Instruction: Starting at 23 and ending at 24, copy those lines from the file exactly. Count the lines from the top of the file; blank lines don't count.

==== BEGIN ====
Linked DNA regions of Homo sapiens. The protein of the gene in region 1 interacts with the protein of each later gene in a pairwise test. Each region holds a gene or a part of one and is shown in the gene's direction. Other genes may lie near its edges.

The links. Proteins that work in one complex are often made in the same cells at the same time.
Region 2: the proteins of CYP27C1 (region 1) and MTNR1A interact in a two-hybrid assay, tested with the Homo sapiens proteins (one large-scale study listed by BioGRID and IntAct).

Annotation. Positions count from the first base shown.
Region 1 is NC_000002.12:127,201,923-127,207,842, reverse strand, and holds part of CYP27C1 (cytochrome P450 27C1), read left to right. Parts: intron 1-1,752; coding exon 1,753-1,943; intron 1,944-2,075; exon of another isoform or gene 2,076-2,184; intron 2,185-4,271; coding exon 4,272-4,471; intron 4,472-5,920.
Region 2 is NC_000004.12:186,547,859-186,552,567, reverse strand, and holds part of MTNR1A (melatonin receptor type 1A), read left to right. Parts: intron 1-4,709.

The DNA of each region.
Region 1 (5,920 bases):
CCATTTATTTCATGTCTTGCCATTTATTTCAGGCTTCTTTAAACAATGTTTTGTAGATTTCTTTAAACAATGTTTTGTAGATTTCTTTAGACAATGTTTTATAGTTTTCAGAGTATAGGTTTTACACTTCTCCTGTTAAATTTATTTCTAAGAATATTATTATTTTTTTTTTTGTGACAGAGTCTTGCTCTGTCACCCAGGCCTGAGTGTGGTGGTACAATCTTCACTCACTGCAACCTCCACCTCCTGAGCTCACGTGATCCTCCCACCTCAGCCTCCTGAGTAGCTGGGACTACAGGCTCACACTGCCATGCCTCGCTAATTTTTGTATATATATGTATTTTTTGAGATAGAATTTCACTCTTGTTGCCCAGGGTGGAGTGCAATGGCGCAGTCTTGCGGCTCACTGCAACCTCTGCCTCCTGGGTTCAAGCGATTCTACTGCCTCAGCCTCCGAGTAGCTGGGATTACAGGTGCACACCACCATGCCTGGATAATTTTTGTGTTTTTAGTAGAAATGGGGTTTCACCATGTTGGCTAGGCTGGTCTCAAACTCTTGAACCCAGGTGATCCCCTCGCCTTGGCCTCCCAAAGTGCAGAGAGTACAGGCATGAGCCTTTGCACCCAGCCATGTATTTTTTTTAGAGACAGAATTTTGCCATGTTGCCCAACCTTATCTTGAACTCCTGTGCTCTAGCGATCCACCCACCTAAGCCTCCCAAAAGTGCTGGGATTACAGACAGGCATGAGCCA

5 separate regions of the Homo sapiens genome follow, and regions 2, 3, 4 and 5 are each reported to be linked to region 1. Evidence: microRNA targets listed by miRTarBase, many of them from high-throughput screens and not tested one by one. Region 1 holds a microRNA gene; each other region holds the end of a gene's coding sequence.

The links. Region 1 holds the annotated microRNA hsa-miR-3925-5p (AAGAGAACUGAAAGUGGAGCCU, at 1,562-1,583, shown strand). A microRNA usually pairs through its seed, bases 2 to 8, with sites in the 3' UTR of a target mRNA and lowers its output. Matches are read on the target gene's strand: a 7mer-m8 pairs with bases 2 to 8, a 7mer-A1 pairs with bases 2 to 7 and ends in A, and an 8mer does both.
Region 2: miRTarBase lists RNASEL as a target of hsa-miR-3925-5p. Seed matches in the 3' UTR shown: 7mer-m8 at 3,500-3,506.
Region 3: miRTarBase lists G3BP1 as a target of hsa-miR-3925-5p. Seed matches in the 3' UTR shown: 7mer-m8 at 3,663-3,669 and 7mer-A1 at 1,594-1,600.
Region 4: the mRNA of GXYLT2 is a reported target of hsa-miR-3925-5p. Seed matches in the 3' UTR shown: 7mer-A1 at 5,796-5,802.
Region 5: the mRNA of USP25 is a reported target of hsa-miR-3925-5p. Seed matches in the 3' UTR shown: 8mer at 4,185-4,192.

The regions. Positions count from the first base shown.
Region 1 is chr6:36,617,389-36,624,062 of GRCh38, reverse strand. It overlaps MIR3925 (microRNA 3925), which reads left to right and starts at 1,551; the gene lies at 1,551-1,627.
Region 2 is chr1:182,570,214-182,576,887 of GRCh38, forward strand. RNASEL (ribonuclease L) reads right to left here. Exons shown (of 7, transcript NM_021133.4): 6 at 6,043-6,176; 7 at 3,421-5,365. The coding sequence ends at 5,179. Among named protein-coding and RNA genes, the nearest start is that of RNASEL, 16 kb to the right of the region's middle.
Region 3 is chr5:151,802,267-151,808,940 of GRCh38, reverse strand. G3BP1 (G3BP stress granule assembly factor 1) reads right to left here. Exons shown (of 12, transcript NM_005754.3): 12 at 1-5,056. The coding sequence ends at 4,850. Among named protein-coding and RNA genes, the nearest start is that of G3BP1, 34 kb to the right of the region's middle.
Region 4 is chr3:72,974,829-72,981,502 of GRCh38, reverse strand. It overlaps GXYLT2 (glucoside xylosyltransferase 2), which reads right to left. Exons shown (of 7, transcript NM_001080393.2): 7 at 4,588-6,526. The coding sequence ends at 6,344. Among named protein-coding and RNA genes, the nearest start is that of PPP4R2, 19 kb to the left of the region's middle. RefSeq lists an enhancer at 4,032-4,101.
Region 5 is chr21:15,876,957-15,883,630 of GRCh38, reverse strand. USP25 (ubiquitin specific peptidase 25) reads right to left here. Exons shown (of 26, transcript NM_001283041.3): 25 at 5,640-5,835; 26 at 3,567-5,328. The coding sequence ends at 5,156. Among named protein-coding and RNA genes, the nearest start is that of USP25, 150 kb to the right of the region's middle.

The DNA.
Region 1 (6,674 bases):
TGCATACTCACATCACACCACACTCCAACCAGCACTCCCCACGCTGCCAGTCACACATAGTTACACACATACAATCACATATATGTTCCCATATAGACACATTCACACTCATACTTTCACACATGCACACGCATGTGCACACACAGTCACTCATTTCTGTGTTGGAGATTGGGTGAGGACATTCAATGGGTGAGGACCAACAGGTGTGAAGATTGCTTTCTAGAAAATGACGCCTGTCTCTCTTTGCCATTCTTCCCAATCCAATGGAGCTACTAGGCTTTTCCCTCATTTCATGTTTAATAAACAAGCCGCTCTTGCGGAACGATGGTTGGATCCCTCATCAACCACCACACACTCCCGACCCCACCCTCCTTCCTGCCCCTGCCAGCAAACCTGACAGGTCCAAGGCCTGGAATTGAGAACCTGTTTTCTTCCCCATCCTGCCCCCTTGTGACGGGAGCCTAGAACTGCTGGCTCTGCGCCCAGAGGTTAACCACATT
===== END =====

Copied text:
Region 1 (6,674 bases):
TGCATACTCACATCACACCACACTCCAACCAGCACTCCCCACGCTGCCAGTCACACATAGTTACACACATACAATCACATATATGTTCCCATATAGACACATTCACACTCATACTTTCACACATGCACACGCATGTGCACACACAGTCACTCATTTCTGTGTTGGAGATTGGGTGAGGACATTCAATGGGTGAGGACCAACAGGTGTGAAGATTGCTTTCTAGAAAATGACGCCTGTCTCTCTTTGCCATTCTTCCCAATCCAATGGAGCTACTAGGCTTTTCCCTCATTTCATGTTTAATAAACAAGCCGCTCTTGCGGAACGATGGTTGGATCCCTCATCAACCACCACACACTCCCGACCCCACCCTCCTTCCTGCCCCTGCCAGCAAACCTGACAGGTCCAAGGCCTGGAATTGAGAACCTGTTTTCTTCCCCATCCTGCCCCCTTGTGACGGGAGCCTAGAACTGCTGGCTCTGCGCCCAGAGGTTAACCACATT